Experiencing the terror of being trapped underground

Report David Blackwood found himself in a 'hole' lot of trouble...

For 100 years miners across the country have been protected by an extraordinary organisation with the expertise to rescue people from caved in mines and gas-filled tunnels.

And it is little known that the UK-wide Mines Rescue can trace its origins back to Fife.

The very first Mines Rescue office was opened in Stenhouse Street in Cowdenbeath on November 4, 1910.

However, there is another, less celebrated anniversary this week. Today (Thursday) marks the 43rd anniversary of the disaster at Michael Colliery in Kirkcaldy, where nine people lost their lives.

And again, on May 10, 1973, at Seafield Colliery a further five men were killed. This gives an indication of the sheer levels of dangers faced by miners on a day to day basis in coalfields all across the UK.

So, to mark the centenary of Mines Rescue in Fife, I took a trip to the Crossgates training centre to experience what it feels like to be trapped in a mine (the technical term for this, rather unnervingly, is "entombed").

The training centre at Crossgates boasts 350 metres of underground tunnels that is uses to train emergency services in rescue techniques.

Trevor Brady, training instructor and 38-year member of Mines Rescue showed me around the system of tunnels, built to resemble a working coal mine. Trevor told me that some areas of the tunnels had been filled in to prepare for an exercise in which the fire service would dig people out.

It was only wide enough in some places to crawl on your hands and knees, and as we crawled through a tunnel held up with hydraulic chocks, Trevor told me to turn off my helmet lamp.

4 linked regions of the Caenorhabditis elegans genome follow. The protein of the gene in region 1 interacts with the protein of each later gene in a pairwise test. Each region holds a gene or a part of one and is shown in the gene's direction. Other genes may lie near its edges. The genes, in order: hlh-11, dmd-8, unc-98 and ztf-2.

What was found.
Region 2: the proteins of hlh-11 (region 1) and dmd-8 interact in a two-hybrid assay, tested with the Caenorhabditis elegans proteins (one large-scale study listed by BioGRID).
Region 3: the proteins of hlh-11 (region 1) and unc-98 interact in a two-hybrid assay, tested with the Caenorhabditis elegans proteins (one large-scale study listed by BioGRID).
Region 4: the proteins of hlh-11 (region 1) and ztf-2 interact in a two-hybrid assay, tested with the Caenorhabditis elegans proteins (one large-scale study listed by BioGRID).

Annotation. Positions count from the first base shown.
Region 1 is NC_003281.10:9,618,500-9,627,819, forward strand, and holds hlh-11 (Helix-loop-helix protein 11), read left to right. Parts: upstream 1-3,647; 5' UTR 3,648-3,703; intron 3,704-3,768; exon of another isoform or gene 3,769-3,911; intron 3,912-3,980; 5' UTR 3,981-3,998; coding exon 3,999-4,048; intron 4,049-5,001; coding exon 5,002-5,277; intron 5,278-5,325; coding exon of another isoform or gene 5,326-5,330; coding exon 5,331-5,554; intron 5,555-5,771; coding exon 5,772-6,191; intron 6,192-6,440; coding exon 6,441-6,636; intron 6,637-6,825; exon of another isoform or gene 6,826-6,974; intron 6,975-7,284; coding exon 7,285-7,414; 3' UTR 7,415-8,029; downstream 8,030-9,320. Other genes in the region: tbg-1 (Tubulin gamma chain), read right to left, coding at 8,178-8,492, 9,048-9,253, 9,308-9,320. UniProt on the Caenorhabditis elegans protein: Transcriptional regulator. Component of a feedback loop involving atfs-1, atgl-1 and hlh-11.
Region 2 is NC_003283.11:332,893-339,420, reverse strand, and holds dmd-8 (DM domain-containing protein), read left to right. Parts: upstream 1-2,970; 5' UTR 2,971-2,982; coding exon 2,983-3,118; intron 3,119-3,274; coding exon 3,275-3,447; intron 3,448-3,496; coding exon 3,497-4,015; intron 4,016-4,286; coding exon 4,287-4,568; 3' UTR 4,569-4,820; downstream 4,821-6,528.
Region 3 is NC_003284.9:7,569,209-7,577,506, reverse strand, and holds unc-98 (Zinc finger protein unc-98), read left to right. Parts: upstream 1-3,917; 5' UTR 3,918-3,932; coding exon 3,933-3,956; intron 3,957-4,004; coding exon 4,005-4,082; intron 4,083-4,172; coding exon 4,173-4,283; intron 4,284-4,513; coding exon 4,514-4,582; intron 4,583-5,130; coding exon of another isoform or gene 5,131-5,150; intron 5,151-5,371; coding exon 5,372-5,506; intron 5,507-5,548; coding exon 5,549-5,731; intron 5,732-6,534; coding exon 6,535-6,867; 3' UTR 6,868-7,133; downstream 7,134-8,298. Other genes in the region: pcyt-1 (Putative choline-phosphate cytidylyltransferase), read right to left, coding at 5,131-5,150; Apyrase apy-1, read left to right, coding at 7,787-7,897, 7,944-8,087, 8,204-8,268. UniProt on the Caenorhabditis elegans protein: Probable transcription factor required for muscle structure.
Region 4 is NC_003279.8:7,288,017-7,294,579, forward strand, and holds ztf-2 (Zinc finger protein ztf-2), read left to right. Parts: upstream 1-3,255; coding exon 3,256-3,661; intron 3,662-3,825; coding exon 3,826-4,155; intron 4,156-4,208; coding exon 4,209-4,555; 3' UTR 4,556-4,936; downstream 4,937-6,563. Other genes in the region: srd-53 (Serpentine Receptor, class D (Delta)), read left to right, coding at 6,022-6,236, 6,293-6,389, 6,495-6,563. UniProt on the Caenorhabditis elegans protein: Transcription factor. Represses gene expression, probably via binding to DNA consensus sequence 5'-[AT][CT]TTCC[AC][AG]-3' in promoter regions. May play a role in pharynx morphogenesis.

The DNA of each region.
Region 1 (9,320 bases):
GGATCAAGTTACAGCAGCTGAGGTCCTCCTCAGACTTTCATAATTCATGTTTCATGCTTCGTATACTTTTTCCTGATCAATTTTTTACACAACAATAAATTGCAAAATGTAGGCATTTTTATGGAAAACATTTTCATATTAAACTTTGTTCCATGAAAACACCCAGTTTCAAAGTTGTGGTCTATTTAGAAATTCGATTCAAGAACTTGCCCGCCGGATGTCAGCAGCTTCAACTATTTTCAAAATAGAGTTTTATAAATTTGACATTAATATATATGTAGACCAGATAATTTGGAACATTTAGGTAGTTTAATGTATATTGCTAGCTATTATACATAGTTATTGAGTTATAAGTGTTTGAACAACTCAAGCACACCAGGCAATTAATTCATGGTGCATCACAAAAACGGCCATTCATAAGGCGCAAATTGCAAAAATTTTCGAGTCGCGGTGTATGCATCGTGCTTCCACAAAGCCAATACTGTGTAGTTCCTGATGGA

There was no light coming through from anywhere, so I was completely blind. There was also complete silence. I couldn't imagine what it would feel like to be trapped underground for a long period, as in the case of the miners currently trapped in Chile, and be unable to see your surroundings. Although I only turned my lights off for a few minutes, it was totally disorienting.

We also had a look at some equipment borrowed from mines across Fife to give the training tunnels an authentic feel, such as an old coal shearer which would cut the coal from the coalface before it was carried away by a conveyor.

I rounded off the experience by being winched out of a shaft and out into the blinding sunlight, none the worse for my experience.

However I felt I was given a sense of how much of an ordeal it would have been for the miners trapped in Kirkcaldy's two mining disasters.

Trevor saw first-hand the devastation of the cave-in at Seafield Colliery as a young mines rescue worker in 1973 and experienced the harrowing job of having to search for the bodies of dead men in the pit.

He said: "I was heavily involved in the rescue effort. In those days there was a bell system at the rescue brigade's men's homes and when it rang we would phone in and find out what was happening.

"There was a roof collapse and nine or 10 men were trapped. Luckily, we managed to get these lads out and then it was just a case of finding the bodies of the men who were killed and getting them out.

"I remember distinctly the whole community all coming together and supporting one another, and not just in Kirkcaldy. The whole mining community throughout Fife."

But the disaster at Michael Colliery five years earlier, caused by a coal fire in the pit, had an even larger death toll. Pictures of the colliery from the day show a huge cloud of gas hovering over the pit head.

Trevor said: "The concentration of the gas was so high that day, that seagulls were falling dead out of the sky."

He added that breathing apparatus for the rescuers had to be taken back and refilled 3500 times.

With the demise of mining in Scotland, Mines Rescue has now diversified into a variety of different fields, supplying rescue and health and safety training to emergency services.

No longer run by the government, Mines Rescue relies on this income to maintain its rescue capability.

Although mining disasters are less frequent, it still attends disasters where its expertise at digging casualties out of rubble is needed. Most recently, it played a large role in the rescue effort during the Stockline Plastics explosion of 2004.

Errol Parrish, operations manager for Scotland, said: "At the end of the day we all joined for the same reason. We all worked in mines and understood the dangers involved. It's a general thing that miners want to help one another."

To celebrate the centenary of Mines Rescue, a Centenary Dance is being held at Hill of Beath Club on December 3. Tickets are 18.